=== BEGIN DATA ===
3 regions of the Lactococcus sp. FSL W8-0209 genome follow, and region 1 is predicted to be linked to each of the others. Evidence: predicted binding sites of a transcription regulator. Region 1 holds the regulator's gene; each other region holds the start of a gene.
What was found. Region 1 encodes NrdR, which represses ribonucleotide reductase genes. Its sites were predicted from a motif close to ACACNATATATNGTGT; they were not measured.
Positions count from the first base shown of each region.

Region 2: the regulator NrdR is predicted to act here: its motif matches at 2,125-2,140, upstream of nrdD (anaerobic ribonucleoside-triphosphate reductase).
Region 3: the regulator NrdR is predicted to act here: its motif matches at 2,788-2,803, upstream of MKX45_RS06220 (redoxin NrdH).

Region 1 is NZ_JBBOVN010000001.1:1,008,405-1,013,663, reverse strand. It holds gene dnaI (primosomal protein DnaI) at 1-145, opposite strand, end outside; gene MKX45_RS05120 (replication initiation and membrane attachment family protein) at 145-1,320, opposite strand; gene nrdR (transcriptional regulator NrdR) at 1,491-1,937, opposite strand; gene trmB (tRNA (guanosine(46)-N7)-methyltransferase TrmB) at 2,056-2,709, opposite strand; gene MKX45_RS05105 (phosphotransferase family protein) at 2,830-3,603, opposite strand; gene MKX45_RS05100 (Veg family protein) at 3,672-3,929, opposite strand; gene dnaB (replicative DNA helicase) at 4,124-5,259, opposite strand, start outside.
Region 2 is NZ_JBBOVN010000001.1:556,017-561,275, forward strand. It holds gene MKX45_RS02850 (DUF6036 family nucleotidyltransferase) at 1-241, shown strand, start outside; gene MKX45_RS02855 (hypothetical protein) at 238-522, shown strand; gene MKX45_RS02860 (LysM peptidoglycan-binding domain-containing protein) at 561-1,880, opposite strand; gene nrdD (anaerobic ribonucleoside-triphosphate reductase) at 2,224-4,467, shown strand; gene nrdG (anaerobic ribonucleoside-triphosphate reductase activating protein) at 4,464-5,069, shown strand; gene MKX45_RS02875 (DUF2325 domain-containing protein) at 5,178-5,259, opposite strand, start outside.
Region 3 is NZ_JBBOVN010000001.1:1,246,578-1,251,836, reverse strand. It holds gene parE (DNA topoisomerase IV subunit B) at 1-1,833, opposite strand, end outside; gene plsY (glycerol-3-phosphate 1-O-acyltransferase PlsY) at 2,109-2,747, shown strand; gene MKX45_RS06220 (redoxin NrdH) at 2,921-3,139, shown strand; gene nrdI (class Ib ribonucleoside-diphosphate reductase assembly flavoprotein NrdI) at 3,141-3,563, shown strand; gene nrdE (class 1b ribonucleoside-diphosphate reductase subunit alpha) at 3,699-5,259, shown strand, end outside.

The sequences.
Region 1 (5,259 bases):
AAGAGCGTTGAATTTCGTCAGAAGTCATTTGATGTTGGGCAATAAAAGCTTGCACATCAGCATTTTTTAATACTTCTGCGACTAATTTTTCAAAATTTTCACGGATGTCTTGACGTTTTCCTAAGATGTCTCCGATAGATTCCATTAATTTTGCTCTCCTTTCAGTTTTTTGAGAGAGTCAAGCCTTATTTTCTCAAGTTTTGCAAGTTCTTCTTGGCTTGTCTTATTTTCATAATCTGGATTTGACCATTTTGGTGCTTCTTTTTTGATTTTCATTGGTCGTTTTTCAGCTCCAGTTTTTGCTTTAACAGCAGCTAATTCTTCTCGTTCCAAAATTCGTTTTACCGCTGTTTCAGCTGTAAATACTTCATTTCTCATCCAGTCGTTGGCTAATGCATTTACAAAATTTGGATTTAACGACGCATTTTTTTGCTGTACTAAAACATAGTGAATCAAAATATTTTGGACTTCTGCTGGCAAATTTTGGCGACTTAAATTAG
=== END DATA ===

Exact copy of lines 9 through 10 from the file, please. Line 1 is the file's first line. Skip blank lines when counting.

The sequences.
Region 1 (5,259 bases):